Remembering Dow High Hall of Famer Al Quick

When a 26-year-old Dave MacDonald took over as head coach of the boys’ basketball at Dow High in 1977, he had no experience leading a varsity team or with all the accompanying challenges. What he had, however, was a great cheerleader in his corner – longtime Dow athletic director Al Quick.

“Al was my mentor in the coaching profession, and I learned a lot from being with him and spending time in his office, getting his thoughts on coaching. He was always supportive, always encouraged,” MacDonald said of Quick, who died suddenly last Thursday at the age of 88.

“Al was a coach’s AD and had a genuine passion for all sports at Dow High. I would say that in all my years of teaching and coaching, he was by far one of the most influential people in my teaching and coaching career,” added MacDonald. “I used to tell Al he was like a second father to me. My longevity as a coach has a lot to do with Al. He did so much for me and mentored me throughout. way, and it has made a big difference in my career.

Dan McShannock, who took over the Dow AD job when Quick retired as a coach in 1992 and remained Chargers AD until 2007, said his predecessor was “an old school guy from the most positive way”.

“He was tough, direct and he didn’t beat around the bush with people,” McShannock said. “…I think the athletic program at Dow High is where it is today thanks to Al Quick. He established a solid foundation from day one. He had great coaches, and I think coaches and athletes all looked up to Al.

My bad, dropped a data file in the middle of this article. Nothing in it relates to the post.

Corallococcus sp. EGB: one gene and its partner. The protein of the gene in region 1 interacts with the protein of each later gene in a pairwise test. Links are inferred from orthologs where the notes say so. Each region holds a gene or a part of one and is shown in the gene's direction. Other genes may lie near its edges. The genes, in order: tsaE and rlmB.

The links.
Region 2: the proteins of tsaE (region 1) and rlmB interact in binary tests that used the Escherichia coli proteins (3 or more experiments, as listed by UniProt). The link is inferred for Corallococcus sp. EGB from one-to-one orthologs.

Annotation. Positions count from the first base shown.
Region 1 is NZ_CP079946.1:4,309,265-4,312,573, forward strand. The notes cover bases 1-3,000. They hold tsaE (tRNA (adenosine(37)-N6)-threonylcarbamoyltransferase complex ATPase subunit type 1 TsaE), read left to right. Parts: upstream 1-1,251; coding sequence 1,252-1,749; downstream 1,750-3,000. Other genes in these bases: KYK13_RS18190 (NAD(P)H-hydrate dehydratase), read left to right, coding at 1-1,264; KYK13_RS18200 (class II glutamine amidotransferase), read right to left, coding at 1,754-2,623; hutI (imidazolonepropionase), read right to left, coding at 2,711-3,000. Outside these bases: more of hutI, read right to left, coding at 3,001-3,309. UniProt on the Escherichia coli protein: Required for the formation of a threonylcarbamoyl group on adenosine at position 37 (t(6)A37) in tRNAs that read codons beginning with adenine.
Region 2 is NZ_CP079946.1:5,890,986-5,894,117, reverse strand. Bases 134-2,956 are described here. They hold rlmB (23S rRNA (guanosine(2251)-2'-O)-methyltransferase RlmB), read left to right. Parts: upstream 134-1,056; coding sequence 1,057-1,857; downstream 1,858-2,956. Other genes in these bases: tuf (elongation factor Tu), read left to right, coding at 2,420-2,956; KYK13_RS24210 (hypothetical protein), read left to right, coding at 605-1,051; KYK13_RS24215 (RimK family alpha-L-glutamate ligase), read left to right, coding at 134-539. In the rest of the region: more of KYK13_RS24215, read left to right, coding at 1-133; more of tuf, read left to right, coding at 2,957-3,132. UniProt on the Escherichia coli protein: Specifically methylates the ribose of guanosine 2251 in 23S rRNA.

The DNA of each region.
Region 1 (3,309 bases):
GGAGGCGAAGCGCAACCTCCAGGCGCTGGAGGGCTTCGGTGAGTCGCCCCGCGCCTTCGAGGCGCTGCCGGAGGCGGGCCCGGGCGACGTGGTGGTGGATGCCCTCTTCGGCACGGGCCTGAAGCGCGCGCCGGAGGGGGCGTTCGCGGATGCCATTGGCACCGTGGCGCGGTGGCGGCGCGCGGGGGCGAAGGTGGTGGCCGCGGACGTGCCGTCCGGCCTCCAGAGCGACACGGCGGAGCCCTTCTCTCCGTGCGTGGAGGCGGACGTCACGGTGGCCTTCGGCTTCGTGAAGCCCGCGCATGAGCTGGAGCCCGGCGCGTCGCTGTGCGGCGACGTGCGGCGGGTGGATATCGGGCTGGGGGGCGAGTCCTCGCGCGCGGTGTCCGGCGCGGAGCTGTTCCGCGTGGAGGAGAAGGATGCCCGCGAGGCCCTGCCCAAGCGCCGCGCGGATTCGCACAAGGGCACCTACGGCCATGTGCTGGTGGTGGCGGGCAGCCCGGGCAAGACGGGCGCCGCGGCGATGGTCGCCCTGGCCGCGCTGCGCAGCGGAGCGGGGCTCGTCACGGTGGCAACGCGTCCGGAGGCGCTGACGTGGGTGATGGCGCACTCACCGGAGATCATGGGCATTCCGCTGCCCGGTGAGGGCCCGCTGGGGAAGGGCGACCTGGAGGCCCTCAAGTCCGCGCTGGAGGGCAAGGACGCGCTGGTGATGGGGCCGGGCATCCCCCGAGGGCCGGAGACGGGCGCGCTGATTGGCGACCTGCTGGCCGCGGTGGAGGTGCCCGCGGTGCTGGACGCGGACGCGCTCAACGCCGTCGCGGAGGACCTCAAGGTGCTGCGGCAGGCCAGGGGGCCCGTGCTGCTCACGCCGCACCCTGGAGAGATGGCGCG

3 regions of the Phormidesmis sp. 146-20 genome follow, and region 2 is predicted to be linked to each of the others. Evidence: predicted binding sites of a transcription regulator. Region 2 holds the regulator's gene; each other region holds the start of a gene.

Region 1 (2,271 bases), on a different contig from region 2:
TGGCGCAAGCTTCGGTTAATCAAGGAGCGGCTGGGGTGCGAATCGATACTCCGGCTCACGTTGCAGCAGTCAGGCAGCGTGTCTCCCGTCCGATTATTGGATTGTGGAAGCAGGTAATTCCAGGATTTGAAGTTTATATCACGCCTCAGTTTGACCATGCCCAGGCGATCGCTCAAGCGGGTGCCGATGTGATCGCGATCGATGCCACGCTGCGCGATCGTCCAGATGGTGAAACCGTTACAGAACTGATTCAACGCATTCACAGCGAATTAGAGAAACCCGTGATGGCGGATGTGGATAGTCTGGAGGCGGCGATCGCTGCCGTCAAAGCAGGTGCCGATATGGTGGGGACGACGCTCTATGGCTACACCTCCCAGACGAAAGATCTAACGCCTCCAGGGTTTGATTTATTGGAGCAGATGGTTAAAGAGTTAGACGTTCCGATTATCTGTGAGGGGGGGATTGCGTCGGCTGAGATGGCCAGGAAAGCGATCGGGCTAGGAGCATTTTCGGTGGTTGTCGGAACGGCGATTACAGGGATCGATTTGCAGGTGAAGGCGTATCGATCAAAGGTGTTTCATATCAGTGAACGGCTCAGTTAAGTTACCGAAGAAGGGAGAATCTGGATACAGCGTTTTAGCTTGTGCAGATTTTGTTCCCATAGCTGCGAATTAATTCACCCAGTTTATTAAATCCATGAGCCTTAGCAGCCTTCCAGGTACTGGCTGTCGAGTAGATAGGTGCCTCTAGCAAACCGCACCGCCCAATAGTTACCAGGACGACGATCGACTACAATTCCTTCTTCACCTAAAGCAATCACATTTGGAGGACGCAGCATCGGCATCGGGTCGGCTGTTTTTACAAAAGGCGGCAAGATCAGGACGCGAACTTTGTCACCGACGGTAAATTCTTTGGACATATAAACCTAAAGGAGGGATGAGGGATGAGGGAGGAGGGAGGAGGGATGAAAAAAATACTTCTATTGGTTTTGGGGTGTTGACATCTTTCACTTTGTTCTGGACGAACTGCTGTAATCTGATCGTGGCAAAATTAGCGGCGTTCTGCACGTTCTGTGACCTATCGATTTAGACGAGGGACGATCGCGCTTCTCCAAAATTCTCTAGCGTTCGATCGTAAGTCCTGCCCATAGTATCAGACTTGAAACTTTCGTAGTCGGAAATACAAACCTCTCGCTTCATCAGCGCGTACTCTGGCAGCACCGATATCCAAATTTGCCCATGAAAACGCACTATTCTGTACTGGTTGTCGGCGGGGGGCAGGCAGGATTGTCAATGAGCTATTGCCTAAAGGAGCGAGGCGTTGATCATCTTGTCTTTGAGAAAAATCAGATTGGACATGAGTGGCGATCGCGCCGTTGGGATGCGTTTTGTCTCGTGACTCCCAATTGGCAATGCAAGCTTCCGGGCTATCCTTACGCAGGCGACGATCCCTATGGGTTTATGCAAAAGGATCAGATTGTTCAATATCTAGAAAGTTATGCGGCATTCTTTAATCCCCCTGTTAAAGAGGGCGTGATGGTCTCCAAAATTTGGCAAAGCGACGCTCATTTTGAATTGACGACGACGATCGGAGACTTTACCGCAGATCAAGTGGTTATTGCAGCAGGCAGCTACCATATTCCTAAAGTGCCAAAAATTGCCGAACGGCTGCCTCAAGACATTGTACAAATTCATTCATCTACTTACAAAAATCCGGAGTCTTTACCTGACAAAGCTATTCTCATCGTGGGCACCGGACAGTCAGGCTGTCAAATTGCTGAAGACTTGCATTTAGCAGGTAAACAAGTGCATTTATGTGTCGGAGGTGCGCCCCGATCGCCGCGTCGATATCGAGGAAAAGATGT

“I think it’s all just contributed to the success that Dow High School has had and continues to enjoy,” McShannock added. “He set the tone; he really did. I think we are all better today thanks to Al Quick. I really believe it. I have always admired him…as a coach and as a sports administrator. He ran a top-notch program. I had the chance to succeed him. »

Quick came to Dow High when it opened in 1968 and coached the Chargers football team for the first 13 years of its existence. Along the way, he was named Regional Coach of the Year three times and Class A State Coach of the Year in 1976 after guiding Dow to an undefeated record and a state championship.

Quick, who coached football at Saginaw Buena Vista before joining Dow, was also the Chargers’ RA from 1971 until his retirement 21 years later.

Jean Bell worked under Quick as Dow’s athletic secretary from the position’s inception in 1983 until his retirement nearly a decade later. Bell said she learned a lot from Quick about athletics administration…and about people…and about life in general.

“I came into this totally green job on athletics, and Al taught me a lot. … He taught me a lot about athletics and what happens behind the scenes, which is a ton of things that I didn’t even know,” Bell recalled. “And he taught me a lot about how to get along with people. He could get along with anyone. He used to say, ‘If you could overcome people’s idiosyncrasies, you would have a lot more friends.’

According to Bell, Quick had “unlimited energy”, and she agreed with MacDonald that Quick was always going to bat for his coaches.